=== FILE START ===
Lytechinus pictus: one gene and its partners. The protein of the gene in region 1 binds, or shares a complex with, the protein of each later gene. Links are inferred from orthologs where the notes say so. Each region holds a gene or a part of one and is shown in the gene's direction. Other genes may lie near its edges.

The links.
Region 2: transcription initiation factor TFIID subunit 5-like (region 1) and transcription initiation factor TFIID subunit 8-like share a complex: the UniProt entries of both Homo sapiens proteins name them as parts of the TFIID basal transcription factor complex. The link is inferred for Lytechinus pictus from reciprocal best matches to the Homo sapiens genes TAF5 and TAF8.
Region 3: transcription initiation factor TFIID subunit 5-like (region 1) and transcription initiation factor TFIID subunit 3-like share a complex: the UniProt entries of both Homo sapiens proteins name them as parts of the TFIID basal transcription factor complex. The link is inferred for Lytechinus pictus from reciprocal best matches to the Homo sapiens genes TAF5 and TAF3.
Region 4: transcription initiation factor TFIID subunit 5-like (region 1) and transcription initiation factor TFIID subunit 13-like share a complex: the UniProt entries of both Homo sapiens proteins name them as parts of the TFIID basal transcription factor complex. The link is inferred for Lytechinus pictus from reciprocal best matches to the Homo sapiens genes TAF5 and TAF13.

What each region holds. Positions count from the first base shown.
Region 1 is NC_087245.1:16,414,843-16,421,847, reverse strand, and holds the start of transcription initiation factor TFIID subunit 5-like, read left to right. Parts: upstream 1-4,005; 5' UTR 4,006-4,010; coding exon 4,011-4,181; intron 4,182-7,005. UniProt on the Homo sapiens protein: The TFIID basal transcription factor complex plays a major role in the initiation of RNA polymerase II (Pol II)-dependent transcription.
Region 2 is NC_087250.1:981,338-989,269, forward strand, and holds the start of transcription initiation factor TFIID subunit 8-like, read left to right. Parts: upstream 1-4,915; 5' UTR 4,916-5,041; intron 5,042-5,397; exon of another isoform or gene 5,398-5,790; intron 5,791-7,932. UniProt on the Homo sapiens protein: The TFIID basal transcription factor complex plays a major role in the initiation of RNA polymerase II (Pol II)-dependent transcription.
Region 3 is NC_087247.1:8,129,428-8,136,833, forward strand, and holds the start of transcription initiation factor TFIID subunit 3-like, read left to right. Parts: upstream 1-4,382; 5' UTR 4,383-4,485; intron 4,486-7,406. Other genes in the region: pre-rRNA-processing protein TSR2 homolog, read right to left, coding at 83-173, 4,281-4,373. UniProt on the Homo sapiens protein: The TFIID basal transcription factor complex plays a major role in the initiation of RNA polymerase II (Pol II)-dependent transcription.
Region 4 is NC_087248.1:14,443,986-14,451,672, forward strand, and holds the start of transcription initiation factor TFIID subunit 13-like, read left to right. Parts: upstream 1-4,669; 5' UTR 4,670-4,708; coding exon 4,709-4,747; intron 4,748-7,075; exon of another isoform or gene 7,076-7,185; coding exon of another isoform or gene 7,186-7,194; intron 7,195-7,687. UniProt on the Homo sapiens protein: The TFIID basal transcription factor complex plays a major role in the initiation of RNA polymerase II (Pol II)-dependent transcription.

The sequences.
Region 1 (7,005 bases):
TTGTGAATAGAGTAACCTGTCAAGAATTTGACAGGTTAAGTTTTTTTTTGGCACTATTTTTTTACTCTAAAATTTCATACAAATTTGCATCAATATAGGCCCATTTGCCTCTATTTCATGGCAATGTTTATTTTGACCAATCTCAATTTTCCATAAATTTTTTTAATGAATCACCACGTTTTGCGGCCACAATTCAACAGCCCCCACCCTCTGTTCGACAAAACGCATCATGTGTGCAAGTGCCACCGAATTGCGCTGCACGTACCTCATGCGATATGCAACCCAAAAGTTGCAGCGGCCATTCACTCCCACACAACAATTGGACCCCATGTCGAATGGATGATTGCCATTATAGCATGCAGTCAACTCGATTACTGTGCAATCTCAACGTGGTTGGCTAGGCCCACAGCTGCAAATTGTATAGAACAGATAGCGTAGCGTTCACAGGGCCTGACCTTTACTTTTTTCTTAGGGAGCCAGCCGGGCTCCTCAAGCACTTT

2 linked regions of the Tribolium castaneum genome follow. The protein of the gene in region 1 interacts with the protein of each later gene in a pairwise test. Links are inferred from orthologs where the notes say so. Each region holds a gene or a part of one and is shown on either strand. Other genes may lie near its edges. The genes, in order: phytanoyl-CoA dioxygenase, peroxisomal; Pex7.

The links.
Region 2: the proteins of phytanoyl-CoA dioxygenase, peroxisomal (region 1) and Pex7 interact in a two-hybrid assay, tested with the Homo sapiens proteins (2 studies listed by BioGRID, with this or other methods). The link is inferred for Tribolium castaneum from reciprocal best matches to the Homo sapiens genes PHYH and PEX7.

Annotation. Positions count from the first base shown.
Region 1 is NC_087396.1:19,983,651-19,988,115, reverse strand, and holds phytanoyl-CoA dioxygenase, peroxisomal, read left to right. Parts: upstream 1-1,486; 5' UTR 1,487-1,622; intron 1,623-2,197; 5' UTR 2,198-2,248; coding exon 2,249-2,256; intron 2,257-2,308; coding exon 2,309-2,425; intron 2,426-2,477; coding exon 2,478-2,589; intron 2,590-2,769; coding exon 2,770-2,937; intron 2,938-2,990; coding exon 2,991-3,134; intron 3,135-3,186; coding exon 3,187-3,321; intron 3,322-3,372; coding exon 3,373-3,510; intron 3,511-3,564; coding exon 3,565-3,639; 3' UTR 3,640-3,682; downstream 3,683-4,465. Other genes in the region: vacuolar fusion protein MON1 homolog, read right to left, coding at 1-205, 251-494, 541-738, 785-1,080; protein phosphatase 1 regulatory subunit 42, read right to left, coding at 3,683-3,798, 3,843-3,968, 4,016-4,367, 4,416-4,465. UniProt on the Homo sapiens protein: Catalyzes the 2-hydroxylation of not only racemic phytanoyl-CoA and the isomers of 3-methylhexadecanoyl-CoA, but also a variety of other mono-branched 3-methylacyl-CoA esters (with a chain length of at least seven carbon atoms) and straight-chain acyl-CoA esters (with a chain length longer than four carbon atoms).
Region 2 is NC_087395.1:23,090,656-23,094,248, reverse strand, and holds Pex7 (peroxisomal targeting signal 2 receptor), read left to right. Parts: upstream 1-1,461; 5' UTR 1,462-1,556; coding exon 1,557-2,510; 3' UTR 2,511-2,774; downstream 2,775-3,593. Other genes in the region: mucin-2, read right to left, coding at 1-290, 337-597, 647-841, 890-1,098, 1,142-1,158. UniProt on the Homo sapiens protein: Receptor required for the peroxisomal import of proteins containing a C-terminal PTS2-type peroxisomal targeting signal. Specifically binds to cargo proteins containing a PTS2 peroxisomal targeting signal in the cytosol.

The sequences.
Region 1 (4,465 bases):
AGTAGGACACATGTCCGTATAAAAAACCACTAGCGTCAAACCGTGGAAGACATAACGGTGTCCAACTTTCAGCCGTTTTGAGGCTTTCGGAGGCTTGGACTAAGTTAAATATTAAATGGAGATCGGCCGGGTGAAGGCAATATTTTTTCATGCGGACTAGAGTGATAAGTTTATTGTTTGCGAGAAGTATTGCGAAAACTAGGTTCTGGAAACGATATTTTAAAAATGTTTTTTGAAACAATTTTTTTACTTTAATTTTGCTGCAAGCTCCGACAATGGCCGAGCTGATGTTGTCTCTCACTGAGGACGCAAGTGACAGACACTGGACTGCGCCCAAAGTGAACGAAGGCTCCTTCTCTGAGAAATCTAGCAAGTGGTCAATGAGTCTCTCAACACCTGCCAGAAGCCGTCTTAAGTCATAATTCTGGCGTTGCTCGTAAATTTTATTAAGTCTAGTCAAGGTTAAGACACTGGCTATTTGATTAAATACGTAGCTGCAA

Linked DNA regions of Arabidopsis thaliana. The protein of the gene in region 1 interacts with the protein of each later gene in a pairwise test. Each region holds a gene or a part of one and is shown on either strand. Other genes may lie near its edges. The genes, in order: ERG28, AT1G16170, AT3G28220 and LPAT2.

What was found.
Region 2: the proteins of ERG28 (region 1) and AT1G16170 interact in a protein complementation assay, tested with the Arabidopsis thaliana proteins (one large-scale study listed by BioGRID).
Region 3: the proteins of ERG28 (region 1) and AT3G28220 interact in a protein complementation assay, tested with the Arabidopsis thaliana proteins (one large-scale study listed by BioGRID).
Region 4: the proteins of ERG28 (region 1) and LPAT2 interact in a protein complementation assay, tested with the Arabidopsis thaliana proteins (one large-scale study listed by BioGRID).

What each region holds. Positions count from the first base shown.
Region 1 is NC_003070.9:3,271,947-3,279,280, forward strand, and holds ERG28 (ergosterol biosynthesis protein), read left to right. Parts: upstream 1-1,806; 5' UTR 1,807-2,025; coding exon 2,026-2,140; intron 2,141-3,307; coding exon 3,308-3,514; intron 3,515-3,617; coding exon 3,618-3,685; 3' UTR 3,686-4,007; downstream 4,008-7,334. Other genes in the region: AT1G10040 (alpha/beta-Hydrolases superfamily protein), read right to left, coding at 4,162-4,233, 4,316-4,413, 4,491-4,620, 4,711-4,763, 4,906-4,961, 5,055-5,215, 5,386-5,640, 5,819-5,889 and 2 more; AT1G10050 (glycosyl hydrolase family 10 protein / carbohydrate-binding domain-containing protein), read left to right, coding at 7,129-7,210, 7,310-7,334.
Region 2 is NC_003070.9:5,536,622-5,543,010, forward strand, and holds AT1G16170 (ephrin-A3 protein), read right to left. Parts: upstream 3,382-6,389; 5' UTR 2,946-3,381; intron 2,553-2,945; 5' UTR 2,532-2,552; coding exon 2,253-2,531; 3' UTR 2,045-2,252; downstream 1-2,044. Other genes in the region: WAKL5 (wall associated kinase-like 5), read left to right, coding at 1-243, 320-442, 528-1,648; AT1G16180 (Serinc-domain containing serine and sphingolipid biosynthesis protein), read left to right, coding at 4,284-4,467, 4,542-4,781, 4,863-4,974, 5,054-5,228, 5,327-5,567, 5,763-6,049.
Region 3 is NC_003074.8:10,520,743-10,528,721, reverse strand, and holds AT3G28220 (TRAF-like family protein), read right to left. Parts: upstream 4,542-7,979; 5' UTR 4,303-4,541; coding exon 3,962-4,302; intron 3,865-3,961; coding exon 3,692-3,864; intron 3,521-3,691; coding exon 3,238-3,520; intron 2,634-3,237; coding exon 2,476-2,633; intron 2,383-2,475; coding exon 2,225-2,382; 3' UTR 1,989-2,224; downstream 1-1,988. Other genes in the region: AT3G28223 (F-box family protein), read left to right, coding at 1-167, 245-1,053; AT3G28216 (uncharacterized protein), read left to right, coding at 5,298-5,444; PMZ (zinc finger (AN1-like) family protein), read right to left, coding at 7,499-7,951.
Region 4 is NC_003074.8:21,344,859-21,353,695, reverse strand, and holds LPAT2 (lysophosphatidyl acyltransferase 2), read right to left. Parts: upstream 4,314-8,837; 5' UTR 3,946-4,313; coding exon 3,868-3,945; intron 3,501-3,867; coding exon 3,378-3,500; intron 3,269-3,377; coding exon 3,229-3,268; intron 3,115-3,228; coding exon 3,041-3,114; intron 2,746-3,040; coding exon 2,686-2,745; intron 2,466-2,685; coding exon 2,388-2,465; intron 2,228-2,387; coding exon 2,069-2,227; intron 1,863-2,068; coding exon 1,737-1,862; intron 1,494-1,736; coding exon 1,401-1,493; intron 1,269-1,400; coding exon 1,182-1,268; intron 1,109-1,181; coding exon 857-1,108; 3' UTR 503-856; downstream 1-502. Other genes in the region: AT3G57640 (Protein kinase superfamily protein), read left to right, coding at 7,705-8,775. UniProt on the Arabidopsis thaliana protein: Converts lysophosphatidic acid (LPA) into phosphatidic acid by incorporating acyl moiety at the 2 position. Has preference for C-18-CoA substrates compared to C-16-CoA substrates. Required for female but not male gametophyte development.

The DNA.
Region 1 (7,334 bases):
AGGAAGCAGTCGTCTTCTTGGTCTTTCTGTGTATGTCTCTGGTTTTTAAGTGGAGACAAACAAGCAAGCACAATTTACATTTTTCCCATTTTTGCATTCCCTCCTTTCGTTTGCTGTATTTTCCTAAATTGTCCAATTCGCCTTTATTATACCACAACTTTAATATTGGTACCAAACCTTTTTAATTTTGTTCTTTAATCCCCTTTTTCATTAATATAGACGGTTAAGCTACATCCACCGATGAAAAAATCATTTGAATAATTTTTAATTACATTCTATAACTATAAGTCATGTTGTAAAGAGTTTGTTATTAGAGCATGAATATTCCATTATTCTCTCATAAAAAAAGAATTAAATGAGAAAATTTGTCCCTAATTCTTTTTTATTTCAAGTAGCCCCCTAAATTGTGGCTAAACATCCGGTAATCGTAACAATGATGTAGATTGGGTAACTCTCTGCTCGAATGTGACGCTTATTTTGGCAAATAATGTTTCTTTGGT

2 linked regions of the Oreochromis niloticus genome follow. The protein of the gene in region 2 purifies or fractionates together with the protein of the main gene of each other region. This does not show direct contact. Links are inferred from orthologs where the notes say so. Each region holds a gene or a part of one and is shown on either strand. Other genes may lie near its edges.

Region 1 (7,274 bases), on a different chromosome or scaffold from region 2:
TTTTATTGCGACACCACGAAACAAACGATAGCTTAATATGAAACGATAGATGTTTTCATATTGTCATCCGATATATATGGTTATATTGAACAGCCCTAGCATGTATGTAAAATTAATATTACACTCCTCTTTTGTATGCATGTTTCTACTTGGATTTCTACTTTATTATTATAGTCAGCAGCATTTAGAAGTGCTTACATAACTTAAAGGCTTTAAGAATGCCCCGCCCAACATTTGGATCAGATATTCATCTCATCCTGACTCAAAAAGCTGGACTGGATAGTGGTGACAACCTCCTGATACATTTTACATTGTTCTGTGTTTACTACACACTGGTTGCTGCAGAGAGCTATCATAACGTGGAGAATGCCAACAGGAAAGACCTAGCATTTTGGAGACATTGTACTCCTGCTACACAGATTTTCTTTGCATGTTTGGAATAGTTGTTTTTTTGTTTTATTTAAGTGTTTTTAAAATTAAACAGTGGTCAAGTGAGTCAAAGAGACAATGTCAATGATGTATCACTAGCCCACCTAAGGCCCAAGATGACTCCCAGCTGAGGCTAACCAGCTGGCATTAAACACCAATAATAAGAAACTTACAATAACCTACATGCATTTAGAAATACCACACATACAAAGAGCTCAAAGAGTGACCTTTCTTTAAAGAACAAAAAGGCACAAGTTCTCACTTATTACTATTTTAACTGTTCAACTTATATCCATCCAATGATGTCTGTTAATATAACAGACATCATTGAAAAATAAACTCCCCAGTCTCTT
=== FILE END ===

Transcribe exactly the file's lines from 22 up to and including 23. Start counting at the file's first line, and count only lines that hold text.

AGTAGGACACATGTCCGTATAAAAAACCACTAGCGTCAAACCGTGGAAGACATAACGGTGTCCAACTTTCAGCCGTTTTGAGGCTTTCGGAGGCTTGGACTAAGTTAAATATTAAATGGAGATCGGCCGGGTGAAGGCAATATTTTTTCATGCGGACTAGAGTGATAAGTTTATTGTTTGCGAGAAGTATTGCGAAAACTAGGTTCTGGAAACGATATTTTAAAAATGTTTTTTGAAACAATTTTTTTACTTTAATTTTGCTGCAAGCTCCGACAATGGCCGAGCTGATGTTGTCTCTCACTGAGGACGCAAGTGACAGACACTGGACTGCGCCCAAAGTGAACGAAGGCTCCTTCTCTGAGAAATCTAGCAAGTGGTCAATGAGTCTCTCAACACCTGCCAGAAGCCGTCTTAAGTCATAATTCTGGCGTTGCTCGTAAATTTTATTAAGTCTAGTCAAGGTTAAGACACTGGCTATTTGATTAAATACGTAGCTGCAA

Linked DNA regions of Arabidopsis thaliana. The protein of the gene in region 1 interacts with the protein of each later gene in a pairwise test. Each region holds a gene or a part of one and is shown on either strand. Other genes may lie near its edges. The genes, in order: ERG28, AT1G16170, AT3G28220 and LPAT2.